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Americas

Clinton in South Korea as tensions rise

media U.S. Secretary of State Hillary Clinton and South Korean Foreign Minister … Reuters

US Secretary of State Hillary Clinton pledged to maintain a "rock-solid commitment" to South Korea's commitment after arriving in Seoul on Wednesday. Earlier in Beijing she urged China to get tougher on North Korea over the sinking of a South Korean warship as accusations and threats go back and forth between the North and the South.

Clinton told North Korea to stop its "provocation and policy of threats" and said the world must respond to the torpedo attack on the warship.

She is meeting President Lee Myung-Bak and Foreign Minister Yu Myung-Hwan before returning home.

Meanwhile, South Korea’s military is trying to track four North Korean submarines, which have disappeared from the radar after leaving their base earlier this week:

Deputy Defence Minister Chang Kwang-Il said the submarines appeared to be on a routine military exercise but the authorities are closely monitoring the situation.

Four 300-tonne submarines disappeared from the screens after leaving Chaho naval base in the North’s north-eastern province of Hamkyong.

The United States announced on Tuesday a plan to carry out an anti-submarine exercise in the Yellow Sea with the South Korean navy and the US and Japanese defence ministers, Robert Gates and Toshimi Kitazawa, vowed unified support for South Korea in Washington on Tuesday.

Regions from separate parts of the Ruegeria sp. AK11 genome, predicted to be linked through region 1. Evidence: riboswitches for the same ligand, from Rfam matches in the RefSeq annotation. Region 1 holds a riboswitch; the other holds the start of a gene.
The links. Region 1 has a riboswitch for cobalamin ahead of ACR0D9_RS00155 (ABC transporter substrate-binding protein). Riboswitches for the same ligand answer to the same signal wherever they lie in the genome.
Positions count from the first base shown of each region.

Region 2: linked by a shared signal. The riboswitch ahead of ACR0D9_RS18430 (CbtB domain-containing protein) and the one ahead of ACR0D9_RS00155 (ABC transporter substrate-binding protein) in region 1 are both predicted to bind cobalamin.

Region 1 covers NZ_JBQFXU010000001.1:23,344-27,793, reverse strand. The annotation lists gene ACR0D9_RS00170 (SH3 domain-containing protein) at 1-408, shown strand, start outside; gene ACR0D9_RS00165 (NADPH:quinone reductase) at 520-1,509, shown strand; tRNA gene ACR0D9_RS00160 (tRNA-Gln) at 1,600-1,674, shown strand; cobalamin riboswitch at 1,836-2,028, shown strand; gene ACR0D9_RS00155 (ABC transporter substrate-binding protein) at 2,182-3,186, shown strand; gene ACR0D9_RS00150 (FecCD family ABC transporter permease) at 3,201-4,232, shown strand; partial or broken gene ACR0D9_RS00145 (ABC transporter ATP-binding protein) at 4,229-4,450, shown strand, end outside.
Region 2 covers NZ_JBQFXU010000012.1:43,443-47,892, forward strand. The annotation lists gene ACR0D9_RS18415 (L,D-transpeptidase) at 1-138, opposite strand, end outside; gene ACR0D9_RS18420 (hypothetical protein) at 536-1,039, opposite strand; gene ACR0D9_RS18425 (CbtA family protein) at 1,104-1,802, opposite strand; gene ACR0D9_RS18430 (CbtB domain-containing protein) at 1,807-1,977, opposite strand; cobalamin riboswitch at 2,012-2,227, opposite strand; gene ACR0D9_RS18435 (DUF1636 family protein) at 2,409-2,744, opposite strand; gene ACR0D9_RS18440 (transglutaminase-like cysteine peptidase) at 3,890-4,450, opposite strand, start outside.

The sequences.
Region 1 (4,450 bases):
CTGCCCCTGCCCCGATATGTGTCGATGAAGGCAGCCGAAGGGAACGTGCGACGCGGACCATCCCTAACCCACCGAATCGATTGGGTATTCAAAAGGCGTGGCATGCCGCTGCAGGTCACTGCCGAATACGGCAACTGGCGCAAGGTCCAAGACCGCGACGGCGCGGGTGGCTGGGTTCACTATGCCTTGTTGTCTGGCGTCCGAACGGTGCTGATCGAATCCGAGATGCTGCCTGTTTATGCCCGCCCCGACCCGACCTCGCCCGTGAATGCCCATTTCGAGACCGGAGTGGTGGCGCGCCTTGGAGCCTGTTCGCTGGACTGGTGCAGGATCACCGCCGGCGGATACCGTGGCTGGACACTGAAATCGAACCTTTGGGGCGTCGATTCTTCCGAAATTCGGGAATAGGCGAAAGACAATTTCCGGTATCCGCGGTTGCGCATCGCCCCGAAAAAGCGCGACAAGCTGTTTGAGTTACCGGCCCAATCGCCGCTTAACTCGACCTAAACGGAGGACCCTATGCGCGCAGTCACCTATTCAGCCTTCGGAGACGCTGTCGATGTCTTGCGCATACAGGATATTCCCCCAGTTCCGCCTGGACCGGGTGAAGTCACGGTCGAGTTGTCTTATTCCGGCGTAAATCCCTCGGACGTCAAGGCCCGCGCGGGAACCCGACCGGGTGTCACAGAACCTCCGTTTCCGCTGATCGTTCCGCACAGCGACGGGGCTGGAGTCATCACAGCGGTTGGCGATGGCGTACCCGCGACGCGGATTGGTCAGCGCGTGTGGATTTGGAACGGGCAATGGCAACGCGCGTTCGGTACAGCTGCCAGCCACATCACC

Last week, an international investigation accused the North of sinking one of South Korea’s warships in a submarine torpedo attack in March.

The North denies any involvement with the sinking in which 46 sailors died. It said Tuesday it is breaking all links with the south in protest at the accusations for as long as South Korea’s President Lee Myung-Bak is in power. It has called for its own investigation.
 

China did not join in international outcry after a multi-national report found the North was the most likely culprit in the Chenoan sinking. The North says the evidence was faked by the South. China has the power to veto UN sanctions against Pyongyang.

It is North Korea’s main source of food, fuel and finance. It has called for restraint on both sides and has promised to objectively assess the findings of the international investigation. The Chinese Prime Minister Wen Jiabao is going to Seoul on Friday. It has not said whether it will complete its assessment by then.

South Korea vowed Wednesday to punish North Korea for sinking its warship, the Chenoan, on 26 March.

North Korea's military accused the South Korean navy of trespassing in its waters on Tuesday, and threatened military action in response.

The North says it will block access to a jointly-run industrial estate if the South restarts its cross-border propaganda broadcasts. It threatened to open fire to anyone making anti-North statements into a loudspeaker.

The South has halted most of its trade with the North and is pushing for international sanctions via the United Nations.

“There is no need to show any mercy or patience for such confrontation maniacs, sychophants and traitors and wicked warmongers as the Lee Myung-Bak group,” said a government statement.

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